Julia Surba: New Works from Ancient Kuzhebar
PFC Camilo González: Wartime Folk Art
Nancy Boitos: Large Rustic Furniture Projects
DeAnn Cote: Hello, Hitty!
Mystery Corner: Who Is the Artist
Who Did "The Last Stagecoach"?
Lady with a Bonnet
American decorative art painter, teacher, and author Peni Powell of Portland, Oregon, has been a member of IAPA from
the very beginning because of her interest in collecting antique
pyrography. Pieces from her Flemish Art collection are featured on her
own website paletteofcolors/hispeed.com
and in previous articles in the WOM, including one that was a home
tour of her collection on display. In addition, a sampling of her
collection is also featured in the E-Museum Antique
Hall, and the E-Museum Antique
The lovely piece above, however, is not one of her antiques, but a painting Peni herself did in a very effective imitation of pyrography. The illusion of woodburning is delightful.
Pair of Ceramic Mugs
I have always been fascinated to see how one technique or medium imitates another. The Mexican pyrographic techniques I learned in Guatemala imitated many other decorative art techniques--for example, wood inlay, marquetry, ivory inlay, ceramic tiles, porcelain painting, low and high relief porcelain, mother-of-pearl inlay--all pyrographic works, which were most often mixed media pieces themselves combining pyrography with paints and stains, and more, to get the desired effects.
Girl Scout Postcard and Young Woman Golfer Postcard
1916 and 1920, respectively
Heavy tan card stock embossed to look like pyroengraved thin wooden postcards
Each 6 in. by 3.5 in., on paper
Image source eBay
In the case of the pyrographic techniques I learned, which imitated
myriad decorative art techniques, I thought that, besides bursting open
the pyrographic artist's range of design sources and new ideas, perhaps
the pyro techniques had been developed as the "poor man's"
decorative art, that is, a sort of inexpensive substitute for the real
In part, I think that was most likely the intent; I certainly could observe that in a book I have on Norwegian folk art traditions brought to America*, where there were certain wooden items for household use that were carved and otherwise embellished by established artisans for sale to the more prosperous, in contrast with similar items in a more rustic style made in the rural areas and decorated in burning.
However, ultimately the conclusion is inevitable--for the greatly varied Mexican techniques I learned, as well as the rustic Norwegian ones, and so many others I have researched--that the pyro decorative art techniques have their own distinct beauty and great merit.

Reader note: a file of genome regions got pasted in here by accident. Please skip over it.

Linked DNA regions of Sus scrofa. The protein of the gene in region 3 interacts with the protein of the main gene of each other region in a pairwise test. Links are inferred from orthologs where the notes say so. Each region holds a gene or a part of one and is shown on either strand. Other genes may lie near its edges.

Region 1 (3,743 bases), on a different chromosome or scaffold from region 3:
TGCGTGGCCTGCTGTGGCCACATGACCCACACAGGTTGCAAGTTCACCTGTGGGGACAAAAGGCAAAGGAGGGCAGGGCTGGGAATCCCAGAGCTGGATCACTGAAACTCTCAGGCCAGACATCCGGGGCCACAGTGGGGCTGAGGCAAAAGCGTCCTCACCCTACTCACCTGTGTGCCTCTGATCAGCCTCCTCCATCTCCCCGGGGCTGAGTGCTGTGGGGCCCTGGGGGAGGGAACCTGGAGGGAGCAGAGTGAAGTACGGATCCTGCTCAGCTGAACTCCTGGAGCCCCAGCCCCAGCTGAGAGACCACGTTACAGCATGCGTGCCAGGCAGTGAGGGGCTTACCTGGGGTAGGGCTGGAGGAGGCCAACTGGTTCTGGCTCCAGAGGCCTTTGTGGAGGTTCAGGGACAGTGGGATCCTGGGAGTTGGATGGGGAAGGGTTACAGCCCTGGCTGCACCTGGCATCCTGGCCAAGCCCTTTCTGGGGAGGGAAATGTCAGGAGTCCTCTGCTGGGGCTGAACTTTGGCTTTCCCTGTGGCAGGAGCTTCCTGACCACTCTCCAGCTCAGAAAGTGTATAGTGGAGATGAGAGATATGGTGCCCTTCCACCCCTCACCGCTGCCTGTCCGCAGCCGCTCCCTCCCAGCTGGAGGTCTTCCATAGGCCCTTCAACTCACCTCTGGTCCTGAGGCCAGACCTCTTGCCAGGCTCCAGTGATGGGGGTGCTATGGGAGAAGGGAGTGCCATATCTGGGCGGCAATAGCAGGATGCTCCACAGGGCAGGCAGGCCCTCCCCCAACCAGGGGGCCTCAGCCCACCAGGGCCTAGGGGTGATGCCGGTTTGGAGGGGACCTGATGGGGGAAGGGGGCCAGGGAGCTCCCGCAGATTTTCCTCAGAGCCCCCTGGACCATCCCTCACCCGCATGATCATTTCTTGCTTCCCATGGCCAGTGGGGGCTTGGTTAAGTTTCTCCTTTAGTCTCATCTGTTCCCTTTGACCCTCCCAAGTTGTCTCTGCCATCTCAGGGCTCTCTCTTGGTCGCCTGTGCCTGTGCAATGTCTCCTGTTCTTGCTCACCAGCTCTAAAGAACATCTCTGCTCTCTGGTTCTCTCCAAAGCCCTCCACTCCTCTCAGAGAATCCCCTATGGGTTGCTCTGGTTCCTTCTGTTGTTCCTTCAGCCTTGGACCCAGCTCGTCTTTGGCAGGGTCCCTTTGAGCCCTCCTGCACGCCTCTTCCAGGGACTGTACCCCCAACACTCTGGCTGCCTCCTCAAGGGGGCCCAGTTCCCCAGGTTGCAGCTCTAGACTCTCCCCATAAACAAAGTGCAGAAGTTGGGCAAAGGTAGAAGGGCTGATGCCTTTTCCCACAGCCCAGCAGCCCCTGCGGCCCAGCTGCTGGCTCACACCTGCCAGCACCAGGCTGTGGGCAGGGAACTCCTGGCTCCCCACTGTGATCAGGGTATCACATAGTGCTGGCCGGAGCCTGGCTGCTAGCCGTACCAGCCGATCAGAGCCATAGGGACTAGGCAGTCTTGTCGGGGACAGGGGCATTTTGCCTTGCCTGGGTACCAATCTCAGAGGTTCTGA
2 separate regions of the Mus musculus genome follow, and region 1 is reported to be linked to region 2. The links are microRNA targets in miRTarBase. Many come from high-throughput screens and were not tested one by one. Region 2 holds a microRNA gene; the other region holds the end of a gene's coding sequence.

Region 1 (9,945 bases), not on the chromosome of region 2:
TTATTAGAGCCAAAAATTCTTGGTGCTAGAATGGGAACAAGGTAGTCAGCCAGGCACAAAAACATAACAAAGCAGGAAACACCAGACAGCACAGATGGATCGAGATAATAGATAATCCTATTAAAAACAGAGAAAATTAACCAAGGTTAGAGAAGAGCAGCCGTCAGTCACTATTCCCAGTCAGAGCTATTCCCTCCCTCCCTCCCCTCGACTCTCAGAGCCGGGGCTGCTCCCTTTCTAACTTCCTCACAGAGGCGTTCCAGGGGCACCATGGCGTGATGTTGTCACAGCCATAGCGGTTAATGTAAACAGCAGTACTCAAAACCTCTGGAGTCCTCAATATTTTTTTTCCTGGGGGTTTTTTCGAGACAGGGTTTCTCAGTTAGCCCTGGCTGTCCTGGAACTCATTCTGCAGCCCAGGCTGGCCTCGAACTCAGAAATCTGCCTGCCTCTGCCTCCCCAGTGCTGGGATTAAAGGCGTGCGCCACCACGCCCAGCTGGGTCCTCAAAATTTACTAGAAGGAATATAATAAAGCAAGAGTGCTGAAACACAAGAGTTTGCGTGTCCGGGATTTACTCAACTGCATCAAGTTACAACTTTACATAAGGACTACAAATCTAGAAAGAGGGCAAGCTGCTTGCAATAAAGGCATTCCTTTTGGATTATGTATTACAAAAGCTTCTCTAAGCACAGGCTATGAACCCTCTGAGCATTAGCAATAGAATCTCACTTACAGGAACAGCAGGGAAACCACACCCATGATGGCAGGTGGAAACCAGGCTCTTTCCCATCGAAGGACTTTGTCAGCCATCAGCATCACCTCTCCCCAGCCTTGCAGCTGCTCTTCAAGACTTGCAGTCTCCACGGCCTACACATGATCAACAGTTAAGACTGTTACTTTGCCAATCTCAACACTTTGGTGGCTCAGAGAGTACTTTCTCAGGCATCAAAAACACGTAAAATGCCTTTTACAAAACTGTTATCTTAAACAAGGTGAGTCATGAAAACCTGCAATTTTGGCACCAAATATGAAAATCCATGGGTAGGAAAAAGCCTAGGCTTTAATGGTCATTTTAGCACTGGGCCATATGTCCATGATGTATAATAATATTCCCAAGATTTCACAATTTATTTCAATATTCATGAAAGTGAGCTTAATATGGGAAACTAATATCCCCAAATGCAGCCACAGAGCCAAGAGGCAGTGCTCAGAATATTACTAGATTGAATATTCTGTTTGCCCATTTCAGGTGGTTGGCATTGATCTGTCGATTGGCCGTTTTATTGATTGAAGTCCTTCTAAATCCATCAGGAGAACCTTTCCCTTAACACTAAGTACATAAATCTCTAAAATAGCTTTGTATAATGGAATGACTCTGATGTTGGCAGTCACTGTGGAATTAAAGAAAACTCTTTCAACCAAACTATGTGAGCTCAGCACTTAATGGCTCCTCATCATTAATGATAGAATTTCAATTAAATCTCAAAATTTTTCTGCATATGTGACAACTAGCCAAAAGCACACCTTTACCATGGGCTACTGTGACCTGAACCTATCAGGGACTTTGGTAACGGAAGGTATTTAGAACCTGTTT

* Norwegian Folk Art: The Migration of a Tradition, Marion Nelson, editor; New York: Abbeville Press, 1995.
Trois Desmoiselles, detail
Trois Desmoiselles, detail of the
Somewhat to my surprise, while doing my pyrography research, I have similarly come across other decorative arts that resemble pyrography. Because pyrography itself has generally proved obscure and had little recognition among art critics as a legitimate technique, it intrigued me that I could find other--far better recognized, far more sought after--art forms imitating it. Yet, albeit not a common occurrence, that has indeed been the case, as the pieces here attest.
American Kid Cigar Label partial view
The Weller Pottery Co. of Zanesville, Ohio, U.S.A., did an entire series of varied designs, shapes, and sizes that they called their Burnt Wood series. I have come across many examples of these. When doing so, I have also noticed they are still very coveted items, which sell in the hundreds of dollars and are listed in antiques catalogues. Following are a few examples of these warm, beautiful ceramics that date back about a hundred years.
Tall Vase c.1900
Egyptian Vase c.1900
Flower Pot c.1900
The Last Stagecoach
The Last Stagecoach, Artist Unknown
The only clue to the identity of the artist who did the nice old piece
above is an undecipherable signature in the lower right on the front of
the wood panel. The owner, Marlene McQueen, bought the piece in the United States, at an
antique sale in So. California.
Detail of the Signature
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The AuthorKathleen M. Garvey Menéndez learned her pyrography techniques in Guatemala in 1975-1977. Her sister, Artist Sharon H. Garvey, later joined her there to collaborate on a pyrography project designed to promote this art form in the United States by means of a didactic book and a pyrography tool made by Navarro of Mexico.
Thanks to the internet, this is the ninth year of articles on pyrography for the Woodcarver Online Magazine (WOM), started January 1997, and the eighth year of the E-Museum of Pyrographic Art, which opened its virtual doors January 1998. In March of that year, the International Association of Pyrographic Artists (IAPA) was formed and members began meeting on line. Linked from the E-Museum's Café Flambé, which hosts the IAPA meetings, is the Yahoo Groups uniting_pyrographers mailing list, member list, and chat forum set up for IAPA members by IAPA Cofounder Mixo Sydenham of Warragul, Victoria, Australia.
2005, Kathleen M. Garvey Menéndez, all rights reserved.